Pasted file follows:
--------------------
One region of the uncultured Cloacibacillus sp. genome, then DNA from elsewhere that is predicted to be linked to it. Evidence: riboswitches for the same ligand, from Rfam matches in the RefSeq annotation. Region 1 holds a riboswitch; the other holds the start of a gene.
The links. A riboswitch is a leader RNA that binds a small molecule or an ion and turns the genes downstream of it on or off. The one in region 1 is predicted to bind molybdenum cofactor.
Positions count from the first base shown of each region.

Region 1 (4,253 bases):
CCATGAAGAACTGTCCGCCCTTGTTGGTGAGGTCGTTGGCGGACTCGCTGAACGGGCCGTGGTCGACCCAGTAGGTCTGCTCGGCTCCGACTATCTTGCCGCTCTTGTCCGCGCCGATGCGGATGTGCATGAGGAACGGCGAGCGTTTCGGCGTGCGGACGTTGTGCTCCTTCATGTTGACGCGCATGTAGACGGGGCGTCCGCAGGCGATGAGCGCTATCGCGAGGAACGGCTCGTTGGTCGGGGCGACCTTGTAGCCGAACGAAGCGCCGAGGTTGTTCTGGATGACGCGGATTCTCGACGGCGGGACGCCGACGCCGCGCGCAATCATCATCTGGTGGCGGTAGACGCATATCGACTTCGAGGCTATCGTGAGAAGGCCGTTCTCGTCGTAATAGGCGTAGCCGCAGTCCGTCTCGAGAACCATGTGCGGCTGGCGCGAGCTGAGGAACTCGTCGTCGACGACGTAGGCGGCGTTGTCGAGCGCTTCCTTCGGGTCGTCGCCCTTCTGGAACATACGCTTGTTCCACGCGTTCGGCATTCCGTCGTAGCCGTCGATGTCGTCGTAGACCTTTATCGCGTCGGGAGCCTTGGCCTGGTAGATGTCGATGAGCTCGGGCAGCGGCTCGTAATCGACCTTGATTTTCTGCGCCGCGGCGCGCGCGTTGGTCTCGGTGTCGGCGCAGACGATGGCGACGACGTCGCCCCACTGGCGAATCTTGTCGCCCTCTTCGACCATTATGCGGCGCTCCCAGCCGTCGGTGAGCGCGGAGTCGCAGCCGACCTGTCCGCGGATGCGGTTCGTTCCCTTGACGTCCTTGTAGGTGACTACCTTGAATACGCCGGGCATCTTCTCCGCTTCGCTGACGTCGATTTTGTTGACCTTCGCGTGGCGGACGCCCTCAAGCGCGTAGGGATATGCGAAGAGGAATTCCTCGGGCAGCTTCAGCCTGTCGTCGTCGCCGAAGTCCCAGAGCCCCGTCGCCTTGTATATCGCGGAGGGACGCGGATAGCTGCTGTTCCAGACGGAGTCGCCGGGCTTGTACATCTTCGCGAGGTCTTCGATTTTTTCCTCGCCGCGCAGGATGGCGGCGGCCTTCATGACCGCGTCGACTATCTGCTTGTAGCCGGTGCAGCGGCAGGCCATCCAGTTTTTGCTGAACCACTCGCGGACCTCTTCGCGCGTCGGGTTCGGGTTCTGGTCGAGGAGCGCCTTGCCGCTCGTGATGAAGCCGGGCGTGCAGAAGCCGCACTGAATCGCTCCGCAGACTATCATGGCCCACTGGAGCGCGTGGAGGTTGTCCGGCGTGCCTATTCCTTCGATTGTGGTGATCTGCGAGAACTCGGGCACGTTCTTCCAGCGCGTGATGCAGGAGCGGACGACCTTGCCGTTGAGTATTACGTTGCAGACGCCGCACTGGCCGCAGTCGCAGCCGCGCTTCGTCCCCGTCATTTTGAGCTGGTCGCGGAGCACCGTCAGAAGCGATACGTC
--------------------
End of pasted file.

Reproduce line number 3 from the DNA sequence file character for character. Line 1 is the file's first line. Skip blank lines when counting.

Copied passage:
Positions count from the first base shown of each region.